Modern Tire Dealer

MAY 2019

Magazine for the professional tire industry

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Page 37 of 69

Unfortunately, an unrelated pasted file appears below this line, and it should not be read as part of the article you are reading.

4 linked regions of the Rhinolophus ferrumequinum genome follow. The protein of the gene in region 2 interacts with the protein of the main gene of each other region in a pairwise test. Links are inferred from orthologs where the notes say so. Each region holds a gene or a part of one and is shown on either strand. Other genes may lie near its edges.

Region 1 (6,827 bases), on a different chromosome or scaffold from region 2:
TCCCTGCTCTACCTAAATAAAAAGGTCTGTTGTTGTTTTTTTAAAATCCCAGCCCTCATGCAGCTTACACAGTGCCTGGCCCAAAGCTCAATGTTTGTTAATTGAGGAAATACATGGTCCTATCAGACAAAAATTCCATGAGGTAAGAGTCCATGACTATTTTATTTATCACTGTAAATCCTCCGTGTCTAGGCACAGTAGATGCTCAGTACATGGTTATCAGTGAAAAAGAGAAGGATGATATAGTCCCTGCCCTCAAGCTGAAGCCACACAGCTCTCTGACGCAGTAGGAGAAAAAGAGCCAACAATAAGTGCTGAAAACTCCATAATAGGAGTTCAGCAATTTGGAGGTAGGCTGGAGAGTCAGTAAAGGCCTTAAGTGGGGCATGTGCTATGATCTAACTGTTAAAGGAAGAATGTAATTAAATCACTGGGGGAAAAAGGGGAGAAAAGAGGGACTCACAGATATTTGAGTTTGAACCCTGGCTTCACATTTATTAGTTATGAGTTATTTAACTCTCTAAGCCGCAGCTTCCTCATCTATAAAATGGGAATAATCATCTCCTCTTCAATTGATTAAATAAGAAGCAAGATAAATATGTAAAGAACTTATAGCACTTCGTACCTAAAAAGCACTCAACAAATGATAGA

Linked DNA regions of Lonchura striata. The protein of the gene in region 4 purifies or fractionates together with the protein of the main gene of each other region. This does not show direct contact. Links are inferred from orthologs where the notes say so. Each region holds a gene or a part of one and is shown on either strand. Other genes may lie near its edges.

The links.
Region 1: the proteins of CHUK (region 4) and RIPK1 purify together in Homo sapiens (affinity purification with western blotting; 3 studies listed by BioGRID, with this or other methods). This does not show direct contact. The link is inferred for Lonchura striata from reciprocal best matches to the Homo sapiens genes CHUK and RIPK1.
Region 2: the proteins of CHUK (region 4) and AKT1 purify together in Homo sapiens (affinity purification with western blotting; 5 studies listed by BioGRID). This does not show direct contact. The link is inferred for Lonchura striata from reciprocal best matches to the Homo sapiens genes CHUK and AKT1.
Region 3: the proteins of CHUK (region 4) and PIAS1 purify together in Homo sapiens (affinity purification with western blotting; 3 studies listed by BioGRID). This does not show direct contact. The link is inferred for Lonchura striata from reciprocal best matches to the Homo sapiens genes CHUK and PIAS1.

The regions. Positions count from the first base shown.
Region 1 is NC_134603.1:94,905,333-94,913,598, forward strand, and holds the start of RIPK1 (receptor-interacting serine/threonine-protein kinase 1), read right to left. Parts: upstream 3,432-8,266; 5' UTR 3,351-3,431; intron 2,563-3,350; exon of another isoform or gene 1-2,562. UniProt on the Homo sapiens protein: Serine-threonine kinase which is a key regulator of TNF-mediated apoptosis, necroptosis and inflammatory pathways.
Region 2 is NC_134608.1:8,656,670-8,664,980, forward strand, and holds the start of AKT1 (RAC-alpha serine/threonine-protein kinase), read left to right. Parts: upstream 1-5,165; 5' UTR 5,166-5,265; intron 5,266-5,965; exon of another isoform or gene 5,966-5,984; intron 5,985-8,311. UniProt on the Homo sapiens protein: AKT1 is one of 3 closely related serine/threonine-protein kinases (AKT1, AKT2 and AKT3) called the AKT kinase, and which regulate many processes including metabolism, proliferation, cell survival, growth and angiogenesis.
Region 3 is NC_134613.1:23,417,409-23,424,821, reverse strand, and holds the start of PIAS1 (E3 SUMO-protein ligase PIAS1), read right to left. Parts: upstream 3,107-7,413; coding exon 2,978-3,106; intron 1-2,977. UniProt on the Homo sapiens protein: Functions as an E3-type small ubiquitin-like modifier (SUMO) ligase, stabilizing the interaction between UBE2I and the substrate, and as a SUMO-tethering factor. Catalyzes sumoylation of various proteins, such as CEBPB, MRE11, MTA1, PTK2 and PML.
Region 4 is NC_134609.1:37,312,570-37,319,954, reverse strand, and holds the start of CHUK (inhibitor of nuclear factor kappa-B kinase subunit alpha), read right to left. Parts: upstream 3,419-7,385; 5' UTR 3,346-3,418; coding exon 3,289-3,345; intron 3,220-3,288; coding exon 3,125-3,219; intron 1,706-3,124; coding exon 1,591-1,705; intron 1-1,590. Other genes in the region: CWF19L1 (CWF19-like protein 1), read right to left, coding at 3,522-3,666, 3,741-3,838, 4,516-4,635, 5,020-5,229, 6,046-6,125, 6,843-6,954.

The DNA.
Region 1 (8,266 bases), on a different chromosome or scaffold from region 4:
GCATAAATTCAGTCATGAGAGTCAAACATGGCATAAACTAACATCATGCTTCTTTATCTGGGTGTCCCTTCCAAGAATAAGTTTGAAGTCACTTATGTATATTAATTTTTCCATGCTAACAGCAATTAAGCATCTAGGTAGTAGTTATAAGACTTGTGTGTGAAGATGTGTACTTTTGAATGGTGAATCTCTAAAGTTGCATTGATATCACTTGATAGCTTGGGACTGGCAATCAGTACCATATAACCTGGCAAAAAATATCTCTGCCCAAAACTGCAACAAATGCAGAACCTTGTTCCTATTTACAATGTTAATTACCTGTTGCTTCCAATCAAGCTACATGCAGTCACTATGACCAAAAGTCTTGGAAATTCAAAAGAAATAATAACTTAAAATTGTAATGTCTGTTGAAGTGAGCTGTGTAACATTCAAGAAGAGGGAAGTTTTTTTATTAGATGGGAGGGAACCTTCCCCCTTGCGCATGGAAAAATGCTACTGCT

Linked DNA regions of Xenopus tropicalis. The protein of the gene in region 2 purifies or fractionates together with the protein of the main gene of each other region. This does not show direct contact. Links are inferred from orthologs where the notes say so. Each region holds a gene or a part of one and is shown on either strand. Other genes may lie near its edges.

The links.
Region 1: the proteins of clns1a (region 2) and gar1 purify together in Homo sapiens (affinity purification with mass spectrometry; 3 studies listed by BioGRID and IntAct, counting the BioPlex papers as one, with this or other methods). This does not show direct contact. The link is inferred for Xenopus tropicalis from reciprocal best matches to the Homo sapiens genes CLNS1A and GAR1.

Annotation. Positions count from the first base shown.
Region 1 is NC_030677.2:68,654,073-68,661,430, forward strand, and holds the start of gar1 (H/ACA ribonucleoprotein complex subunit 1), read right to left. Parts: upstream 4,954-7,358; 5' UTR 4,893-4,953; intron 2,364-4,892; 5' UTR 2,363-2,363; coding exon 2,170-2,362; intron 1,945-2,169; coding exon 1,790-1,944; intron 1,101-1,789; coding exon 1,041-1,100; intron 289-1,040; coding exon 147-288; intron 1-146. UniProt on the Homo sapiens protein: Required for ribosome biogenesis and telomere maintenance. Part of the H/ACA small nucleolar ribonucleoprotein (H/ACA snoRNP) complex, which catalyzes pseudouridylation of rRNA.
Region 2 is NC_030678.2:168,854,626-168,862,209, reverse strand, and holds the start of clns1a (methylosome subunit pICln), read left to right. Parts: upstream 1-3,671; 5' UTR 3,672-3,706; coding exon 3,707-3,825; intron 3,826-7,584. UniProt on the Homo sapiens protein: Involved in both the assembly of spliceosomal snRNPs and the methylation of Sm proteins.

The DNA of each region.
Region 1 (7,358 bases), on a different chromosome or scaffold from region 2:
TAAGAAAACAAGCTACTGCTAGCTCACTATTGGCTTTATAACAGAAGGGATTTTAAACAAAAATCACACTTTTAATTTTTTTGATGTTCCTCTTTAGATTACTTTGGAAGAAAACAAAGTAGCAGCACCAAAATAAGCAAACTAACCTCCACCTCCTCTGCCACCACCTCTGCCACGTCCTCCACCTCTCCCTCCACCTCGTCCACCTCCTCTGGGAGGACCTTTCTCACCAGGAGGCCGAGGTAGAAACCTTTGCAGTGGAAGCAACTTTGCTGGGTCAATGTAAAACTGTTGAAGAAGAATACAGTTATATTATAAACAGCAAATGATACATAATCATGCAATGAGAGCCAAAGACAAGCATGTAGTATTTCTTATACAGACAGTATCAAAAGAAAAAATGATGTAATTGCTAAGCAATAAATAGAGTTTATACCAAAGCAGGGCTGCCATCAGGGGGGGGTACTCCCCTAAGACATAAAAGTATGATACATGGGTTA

M T D M a y 2 0 1 9 36 T he company that brought hybrid ve- hicles to the masses doesn't see them as a fringe component of its business. ey're not limited to the hippies or the hipsters. ey're the future. Toyota Motor Corp. created the world's first mass-produced gas/electric hybrid vehicle. e Prius was introduced in late 1997 in Japan, released worldwide in 2000, and the 2001 Prius made its debut in the U.S. market in August 2000. In 2011 Toyota Motor Sales USA sold its one millionth Prius, and by the middle of 2012 had sold another half million. And the company has extended and improved its hybrid technology to other sedans and SUVs, most recently including the world's best-selling car, the Corolla. e Lexus line has six hybrid options of its own. Mike Donick is the vehicle dynamics senior manager for Toyota Motor North America Inc. He says the proliferation of hybrid technology will continue throughout Toyota's vehicle lineup. "We're planning to grow that exponentially as we move forward. We think hybrid or electrification is growing dramatically," says Donick. "Right now about 9% of our products are hybrid, and we expect to grow that to 15% by 2020. e target is by 2030 it will be 50% globally." Here's one more goal for one of the world's largest automakers: to have an electrified option in every Toyota and Lexus model by 2025. "We have more development projects for North America than we've ever had before, so it's a busy time, but it's an exciting time." PUSHING THE ENVELOPE FOR PERFORMANCE With such an emphasis on alternative fuel vehicles for the future, Modern Tire Dealer turned to Toyota to talk about what this means for the development of original equip- ment tires, and ultimately, the replacement tire market. Donick leads a team of 10 engineers that focuses on ride handling vehicle performance, including all of the tire development for Toyota in North America. Most of them work from the 12,000-acre Toyota Arizona Proving Grounds. At any given time two of those engineers are working on tire development — so he estimates tires account for 20% of their work. And a growing amount of that tire work involves fuel efficient products. Donick says Toyota is choosing fuel efficient, low rolling resistant tires for its conventional vehicles, as well as its hybrids. e company's tire research is broken down into two categories — tire develop- ment for new vehicle projects, and overall improvements that result in better tires. e OE work typically stretches over a couple of years with constant back-and-forth between Toyota and its tire manufacturing partners, including Michelin North America Inc. and Goodyear Tire & Rubber Co. One tire maker creating an OE fitment on a Camry "has probably tried on the order of 40 different designs to come up with the best tire design for that specific application, and that's just from one supplier." Donick says, "We develop tires that are specifically matched to that vehicle; they are purpose built for our performance. We go through many iterations so that the characteristics of that tire are perfectly matched to the characteristics of the vehicle for the best ride comfort, handling, steering feel, fuel economy and rolling resistance, and braking performance." And while Toyota conducts tire research alongside its OE tire makers, it also works on its own. Creating better tires for the future requires a focus on the best balance of targets so the company can accurately predict perfor- mance. Donick says that necessitates a focus on three things: the tire's construction and shape, its compounds, and the tread pattern. With a base of repeated tests and predict- able performance, the company can make educated adjustments. For instance, if it adjusts the angle of a tire belt slightly, "we know what kind of performance change we're going to see in the vehicle." From there, the goal is to push the envelope while "always trying to see how we can get a bigger envelope and have both better soness and better ride comfort. We're trying to optimize the tire in both areas." SERVING THE CONSUMER With its ongoing push into the hybrid mar- ket, it's logical to expect Toyota to remain dedicated to the development of better green tires. But are fuel efficiency and low rolling resistance the first priority at the outset of a new hybrid project? "At a higher level I'd say customer sat- isfaction is priority one, and low rolling resistance is a big piece of it," Donick says. "e way we set our targets and then develop the tires to meet those targets is we start at the customer level. We want the customer to have a certain level of ride comfort, fuel economy, handling performance, snow, wet performance, etc. en we look at the vehicle and tire as a system, and we try to figure out how we can optimize the system to try to get the best overall performance for the customer." One of the trade-offs of a low rolling Tires and the future of hybrids BIGGER LOW ROLLING RESISTANCE TIRES ARE ON THE WAY G r e e n T i r e s Joy Kopcha By PHOTOS COURTESY OF TOYOTA

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